As Frankenstein recovers from the shock of having created a monster, he resumes correspondence with his beloved cousin, Elizabeth. At first, the letters bring happy gossip about family and friends, however, one letter reveals that his young brother, William had been murdered. Once home, Frankenstein learns that a family servant, Justine has been accused of the crime. She protests her innocence and the family believes her, with the exception of Frankenstein; he knows she is innocent because he realizes that the monster is in fact guilty, begging the question of just what he thought the monster had been up to while he convalesced. In fact, Frankenstein’s refusal to take responsibility for his creation is the source of the monster’s murderous actions.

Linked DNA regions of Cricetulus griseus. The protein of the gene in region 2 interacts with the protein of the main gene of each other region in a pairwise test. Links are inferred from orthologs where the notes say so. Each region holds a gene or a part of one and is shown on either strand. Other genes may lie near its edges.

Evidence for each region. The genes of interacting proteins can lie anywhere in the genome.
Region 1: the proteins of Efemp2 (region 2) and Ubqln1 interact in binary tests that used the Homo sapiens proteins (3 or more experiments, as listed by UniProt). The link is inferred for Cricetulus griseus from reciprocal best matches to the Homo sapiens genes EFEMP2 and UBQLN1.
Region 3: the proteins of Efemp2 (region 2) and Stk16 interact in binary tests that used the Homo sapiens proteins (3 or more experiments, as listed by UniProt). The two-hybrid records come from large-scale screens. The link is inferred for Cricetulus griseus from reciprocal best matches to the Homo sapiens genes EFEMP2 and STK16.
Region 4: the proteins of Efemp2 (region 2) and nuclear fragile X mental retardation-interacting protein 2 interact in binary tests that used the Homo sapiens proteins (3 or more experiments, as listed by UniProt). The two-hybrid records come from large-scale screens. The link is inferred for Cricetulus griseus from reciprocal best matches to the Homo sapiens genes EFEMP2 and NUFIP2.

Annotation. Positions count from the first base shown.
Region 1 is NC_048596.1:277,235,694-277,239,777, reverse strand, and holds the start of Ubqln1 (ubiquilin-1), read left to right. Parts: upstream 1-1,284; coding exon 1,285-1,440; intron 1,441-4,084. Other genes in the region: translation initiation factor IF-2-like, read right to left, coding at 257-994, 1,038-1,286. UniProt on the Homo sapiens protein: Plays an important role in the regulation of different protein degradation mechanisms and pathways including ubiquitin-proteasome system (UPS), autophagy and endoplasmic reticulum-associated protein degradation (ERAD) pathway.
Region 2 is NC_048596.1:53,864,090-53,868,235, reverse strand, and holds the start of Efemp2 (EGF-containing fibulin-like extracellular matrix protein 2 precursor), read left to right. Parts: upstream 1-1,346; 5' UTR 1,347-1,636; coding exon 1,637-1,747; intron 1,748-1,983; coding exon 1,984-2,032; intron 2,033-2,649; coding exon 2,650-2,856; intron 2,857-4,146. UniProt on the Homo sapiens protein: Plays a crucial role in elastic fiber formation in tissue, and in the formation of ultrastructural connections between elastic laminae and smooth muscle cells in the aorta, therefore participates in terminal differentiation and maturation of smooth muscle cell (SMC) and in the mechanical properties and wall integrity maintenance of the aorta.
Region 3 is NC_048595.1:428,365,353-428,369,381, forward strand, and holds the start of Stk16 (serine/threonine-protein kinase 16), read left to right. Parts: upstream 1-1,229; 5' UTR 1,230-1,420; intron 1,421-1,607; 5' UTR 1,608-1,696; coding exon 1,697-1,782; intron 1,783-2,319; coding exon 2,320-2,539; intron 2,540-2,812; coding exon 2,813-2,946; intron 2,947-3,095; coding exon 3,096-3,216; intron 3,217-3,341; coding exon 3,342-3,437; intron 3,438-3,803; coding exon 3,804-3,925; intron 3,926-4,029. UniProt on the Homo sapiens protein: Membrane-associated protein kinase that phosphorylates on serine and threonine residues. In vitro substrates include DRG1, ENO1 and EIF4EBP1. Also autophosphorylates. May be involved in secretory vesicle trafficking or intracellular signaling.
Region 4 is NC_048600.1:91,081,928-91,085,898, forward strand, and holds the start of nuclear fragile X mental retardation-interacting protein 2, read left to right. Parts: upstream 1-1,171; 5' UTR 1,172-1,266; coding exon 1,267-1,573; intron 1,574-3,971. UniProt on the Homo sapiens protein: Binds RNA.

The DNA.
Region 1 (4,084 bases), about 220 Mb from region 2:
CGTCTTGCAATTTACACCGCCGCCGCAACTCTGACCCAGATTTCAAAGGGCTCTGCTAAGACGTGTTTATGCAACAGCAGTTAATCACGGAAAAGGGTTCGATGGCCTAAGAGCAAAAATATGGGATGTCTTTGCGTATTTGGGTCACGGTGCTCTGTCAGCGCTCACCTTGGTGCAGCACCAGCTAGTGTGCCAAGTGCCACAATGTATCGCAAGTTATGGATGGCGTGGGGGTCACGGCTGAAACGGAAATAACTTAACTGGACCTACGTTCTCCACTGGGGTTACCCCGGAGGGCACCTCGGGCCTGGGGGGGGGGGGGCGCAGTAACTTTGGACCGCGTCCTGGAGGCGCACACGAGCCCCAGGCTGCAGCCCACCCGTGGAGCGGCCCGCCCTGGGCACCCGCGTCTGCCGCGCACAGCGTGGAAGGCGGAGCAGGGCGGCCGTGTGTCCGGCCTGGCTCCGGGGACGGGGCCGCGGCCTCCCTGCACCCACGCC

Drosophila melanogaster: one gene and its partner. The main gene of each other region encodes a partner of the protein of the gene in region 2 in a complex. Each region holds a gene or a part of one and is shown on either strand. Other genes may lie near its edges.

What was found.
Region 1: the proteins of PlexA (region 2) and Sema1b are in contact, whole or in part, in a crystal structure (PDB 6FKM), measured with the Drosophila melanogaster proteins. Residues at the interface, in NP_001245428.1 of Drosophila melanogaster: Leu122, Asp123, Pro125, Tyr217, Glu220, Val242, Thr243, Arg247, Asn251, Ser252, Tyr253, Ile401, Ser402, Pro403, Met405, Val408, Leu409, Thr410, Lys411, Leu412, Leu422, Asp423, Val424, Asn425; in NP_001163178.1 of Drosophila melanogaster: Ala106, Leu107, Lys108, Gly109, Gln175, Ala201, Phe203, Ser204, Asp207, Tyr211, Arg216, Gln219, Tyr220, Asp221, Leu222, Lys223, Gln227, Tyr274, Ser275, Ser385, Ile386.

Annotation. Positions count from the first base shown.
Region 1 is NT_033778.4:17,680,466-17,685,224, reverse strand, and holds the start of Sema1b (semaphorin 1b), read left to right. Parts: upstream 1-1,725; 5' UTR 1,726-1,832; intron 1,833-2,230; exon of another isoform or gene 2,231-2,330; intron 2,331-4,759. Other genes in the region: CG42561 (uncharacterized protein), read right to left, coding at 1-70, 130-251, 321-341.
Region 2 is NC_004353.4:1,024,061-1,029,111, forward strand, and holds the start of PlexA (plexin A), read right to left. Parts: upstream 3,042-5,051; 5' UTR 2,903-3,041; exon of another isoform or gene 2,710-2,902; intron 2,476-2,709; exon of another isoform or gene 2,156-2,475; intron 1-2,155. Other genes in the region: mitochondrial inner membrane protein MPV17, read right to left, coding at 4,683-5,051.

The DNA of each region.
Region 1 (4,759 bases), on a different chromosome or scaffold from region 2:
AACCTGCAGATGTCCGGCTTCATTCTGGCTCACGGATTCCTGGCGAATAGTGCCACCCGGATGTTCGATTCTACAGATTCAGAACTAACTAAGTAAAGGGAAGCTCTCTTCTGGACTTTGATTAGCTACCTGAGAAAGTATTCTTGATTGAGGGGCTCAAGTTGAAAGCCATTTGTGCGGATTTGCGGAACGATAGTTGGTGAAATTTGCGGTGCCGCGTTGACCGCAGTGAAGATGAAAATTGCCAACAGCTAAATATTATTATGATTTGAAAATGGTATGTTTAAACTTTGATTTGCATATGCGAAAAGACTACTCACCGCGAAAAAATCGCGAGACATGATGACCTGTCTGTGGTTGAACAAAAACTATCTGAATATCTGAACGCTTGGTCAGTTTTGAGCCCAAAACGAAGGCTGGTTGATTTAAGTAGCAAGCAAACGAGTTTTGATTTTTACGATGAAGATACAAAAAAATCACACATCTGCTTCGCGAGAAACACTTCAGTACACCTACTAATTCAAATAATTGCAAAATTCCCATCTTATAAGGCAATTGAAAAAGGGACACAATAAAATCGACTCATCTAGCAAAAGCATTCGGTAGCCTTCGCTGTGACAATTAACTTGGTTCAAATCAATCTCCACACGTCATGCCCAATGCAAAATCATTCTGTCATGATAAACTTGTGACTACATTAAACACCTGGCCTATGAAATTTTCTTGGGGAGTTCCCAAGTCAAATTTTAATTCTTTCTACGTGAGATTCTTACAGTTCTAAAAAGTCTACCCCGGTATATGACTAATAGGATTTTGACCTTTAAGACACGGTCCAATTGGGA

“Have I not suffered enough that you seek to increase my misery?” the monster pleads with his maker, “Life, although it may only be an accumulation of anguish, is dear to me, and I will defend it. Remember, thou hast made me more powerful than thyself; my height is superior to thine; my joints more supple. But I will not be tempted to set myself in opposition to thee. I am thy creature, and I will be even mild and docile to my natural lord and king, if thou wilt also perform thy part, the which thou owest me. Oh, Frankenstein, be not equitable to every other, and trample upon me alone, to whom thy justice, and even thy clemency and affection, is most due. Remember, that I am thy creature; I ought to be thy Adam; but I am rather the fallen angel, whom thou drivest from joy for no misdeed. Everywhere I see bliss, from which I alone am irrevocably excluded. I was benevolent and good; misery made me a fiend. Make me happy, and I shall again be virtuous.”